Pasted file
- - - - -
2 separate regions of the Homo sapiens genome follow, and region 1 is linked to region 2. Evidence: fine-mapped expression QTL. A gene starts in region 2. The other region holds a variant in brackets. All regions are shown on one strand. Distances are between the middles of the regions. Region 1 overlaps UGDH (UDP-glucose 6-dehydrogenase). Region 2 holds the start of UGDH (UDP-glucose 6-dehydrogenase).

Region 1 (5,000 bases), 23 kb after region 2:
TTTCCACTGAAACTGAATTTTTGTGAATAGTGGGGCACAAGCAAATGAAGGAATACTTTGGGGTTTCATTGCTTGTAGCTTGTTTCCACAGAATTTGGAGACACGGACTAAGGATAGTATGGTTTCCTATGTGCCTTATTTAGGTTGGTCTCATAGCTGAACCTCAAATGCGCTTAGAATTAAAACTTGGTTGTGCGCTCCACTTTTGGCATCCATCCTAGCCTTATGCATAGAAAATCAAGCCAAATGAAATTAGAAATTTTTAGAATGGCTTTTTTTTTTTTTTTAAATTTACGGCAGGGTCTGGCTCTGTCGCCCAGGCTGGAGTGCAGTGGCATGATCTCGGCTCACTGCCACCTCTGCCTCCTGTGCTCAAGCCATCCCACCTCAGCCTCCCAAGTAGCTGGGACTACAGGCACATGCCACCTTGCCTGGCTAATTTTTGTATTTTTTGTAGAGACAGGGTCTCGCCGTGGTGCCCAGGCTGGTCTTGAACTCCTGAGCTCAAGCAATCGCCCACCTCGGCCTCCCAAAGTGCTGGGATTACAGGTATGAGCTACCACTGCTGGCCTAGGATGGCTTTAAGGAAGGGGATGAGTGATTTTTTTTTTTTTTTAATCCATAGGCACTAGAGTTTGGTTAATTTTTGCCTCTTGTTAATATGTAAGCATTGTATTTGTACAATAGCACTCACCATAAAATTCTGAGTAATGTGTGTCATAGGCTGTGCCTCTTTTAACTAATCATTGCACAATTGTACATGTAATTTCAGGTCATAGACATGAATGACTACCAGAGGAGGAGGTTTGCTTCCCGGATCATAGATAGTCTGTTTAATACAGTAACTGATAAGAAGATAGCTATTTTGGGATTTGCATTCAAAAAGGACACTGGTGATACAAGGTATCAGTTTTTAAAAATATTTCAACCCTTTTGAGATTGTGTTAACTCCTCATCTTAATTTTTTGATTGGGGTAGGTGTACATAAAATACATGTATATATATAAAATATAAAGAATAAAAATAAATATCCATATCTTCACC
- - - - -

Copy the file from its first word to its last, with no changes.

2 separate regions of the Homo sapiens genome follow, and region 1 is linked to region 2. Evidence: fine-mapped expression QTL. A gene starts in region 2. The other region holds a variant in brackets. All regions are shown on one strand. Distances are between the middles of the regions. Region 1 overlaps UGDH (UDP-glucose 6-dehydrogenase). Region 2 holds the start of UGDH (UDP-glucose 6-dehydrogenase).

Region 1 (5,000 bases), 23 kb after region 2:
TTTCCACTGAAACTGAATTTTTGTGAATAGTGGGGCACAAGCAAATGAAGGAATACTTTGGGGTTTCATTGCTTGTAGCTTGTTTCCACAGAATTTGGAGACACGGACTAAGGATAGTATGGTTTCCTATGTGCCTTATTTAGGTTGGTCTCATAGCTGAACCTCAAATGCGCTTAGAATTAAAACTTGGTTGTGCGCTCCACTTTTGGCATCCATCCTAGCCTTATGCATAGAAAATCAAGCCAAATGAAATTAGAAATTTTTAGAATGGCTTTTTTTTTTTTTTTAAATTTACGGCAGGGTCTGGCTCTGTCGCCCAGGCTGGAGTGCAGTGGCATGATCTCGGCTCACTGCCACCTCTGCCTCCTGTGCTCAAGCCATCCCACCTCAGCCTCCCAAGTAGCTGGGACTACAGGCACATGCCACCTTGCCTGGCTAATTTTTGTATTTTTTGTAGAGACAGGGTCTCGCCGTGGTGCCCAGGCTGGTCTTGAACTCCTGAGCTCAAGCAATCGCCCACCTCGGCCTCCCAAAGTGCTGGGATTACAGGTATGAGCTACCACTGCTGGCCTAGGATGGCTTTAAGGAAGGGGATGAGTGATTTTTTTTTTTTTTTAATCCATAGGCACTAGAGTTTGGTTAATTTTTGCCTCTTGTTAATATGTAAGCATTGTATTTGTACAATAGCACTCACCATAAAATTCTGAGTAATGTGTGTCATAGGCTGTGCCTCTTTTAACTAATCATTGCACAATTGTACATGTAATTTCAGGTCATAGACATGAATGACTACCAGAGGAGGAGGTTTGCTTCCCGGATCATAGATAGTCTGTTTAATACAGTAACTGATAAGAAGATAGCTATTTTGGGATTTGCATTCAAAAAGGACACTGGTGATACAAGGTATCAGTTTTTAAAAATATTTCAACCCTTTTGAGATTGTGTTAACTCCTCATCTTAATTTTTTGATTGGGGTAGGTGTACATAAAATACATGTATATATATAAAATATAAAGAATAAAAATAAATATCCATATCTTCACC